Google on Wednesday was charged with violating European Union antitrust laws by using its dominance in online advertising to undercut rivals, the latest in a string of cases around the world that strike at the core of the internet giant’s business model.
The case was brought by the European Commission, the executive branch of the 27-nation European Union, and marks the fourth time Google has been charged with violating European antitrust laws in recent years. In this instance, the E.U. accused Google of abusing its control of the market for buying and selling online advertising.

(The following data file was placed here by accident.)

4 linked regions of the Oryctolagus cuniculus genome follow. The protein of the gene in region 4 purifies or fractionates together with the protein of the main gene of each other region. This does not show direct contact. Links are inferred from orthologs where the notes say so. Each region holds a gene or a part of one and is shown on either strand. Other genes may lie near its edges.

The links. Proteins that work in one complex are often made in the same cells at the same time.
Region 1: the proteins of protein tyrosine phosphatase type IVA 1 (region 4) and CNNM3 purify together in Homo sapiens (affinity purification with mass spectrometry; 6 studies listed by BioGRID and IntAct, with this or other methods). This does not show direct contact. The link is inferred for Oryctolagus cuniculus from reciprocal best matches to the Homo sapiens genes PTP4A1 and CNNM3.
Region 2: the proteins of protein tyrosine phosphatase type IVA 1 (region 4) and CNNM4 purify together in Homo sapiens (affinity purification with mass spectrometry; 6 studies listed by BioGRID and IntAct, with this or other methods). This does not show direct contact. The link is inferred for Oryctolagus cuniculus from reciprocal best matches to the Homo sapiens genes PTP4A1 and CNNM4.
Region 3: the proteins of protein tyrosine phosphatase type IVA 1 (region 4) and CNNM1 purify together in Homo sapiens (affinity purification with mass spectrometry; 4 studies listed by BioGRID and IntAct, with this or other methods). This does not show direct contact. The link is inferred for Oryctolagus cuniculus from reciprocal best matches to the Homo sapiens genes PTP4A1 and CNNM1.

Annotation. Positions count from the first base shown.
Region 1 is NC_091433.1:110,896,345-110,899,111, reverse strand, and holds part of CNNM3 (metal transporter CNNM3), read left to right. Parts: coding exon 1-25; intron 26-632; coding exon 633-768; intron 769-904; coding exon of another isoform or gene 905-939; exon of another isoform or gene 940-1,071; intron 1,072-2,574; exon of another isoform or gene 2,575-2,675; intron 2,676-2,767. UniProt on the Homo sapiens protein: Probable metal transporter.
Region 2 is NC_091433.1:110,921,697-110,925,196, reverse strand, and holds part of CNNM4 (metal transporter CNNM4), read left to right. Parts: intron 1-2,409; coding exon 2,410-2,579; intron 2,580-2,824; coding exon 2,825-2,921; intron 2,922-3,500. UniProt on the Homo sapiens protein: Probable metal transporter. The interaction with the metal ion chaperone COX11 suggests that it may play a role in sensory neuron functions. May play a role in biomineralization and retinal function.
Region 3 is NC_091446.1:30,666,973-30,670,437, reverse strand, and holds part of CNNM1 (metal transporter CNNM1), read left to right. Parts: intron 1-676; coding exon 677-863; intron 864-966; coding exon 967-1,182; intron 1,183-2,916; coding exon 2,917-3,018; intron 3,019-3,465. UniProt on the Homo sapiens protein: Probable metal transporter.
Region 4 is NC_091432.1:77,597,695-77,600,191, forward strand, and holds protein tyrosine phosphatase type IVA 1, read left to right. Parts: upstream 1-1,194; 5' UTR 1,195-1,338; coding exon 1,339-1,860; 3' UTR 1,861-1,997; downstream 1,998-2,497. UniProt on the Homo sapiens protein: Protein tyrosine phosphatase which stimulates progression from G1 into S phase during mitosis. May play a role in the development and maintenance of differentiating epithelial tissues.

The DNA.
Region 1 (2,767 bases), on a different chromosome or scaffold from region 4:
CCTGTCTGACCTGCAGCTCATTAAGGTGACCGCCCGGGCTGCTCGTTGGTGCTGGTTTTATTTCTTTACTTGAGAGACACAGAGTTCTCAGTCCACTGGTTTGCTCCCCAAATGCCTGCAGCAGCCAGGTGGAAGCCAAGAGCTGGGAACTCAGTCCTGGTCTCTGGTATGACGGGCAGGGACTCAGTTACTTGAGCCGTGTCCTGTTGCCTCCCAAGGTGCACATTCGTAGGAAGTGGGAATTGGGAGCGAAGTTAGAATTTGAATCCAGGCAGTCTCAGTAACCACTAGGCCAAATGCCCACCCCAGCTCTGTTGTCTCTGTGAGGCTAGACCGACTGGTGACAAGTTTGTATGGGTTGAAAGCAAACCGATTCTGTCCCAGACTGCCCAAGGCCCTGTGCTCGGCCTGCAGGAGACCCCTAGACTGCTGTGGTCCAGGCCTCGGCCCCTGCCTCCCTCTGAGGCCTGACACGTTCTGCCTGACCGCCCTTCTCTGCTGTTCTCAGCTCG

The European Union announcement follows similar charges brought against Google in January by the U.S. Justice Department, which accused the company of illegally abusing a monopoly over the technology that powers online advertising. Britain’s antitrust authority has also been investigating Google’s advertising practices.
The outcomes of the cases could have significant implications for Google’s parent company, Alphabet, which reaped most of its $60 billion in profit last year from advertising. Advertising underpins nearly all of Google’s most popular services, including search, email, maps and Android, and allows the company to offer them for free.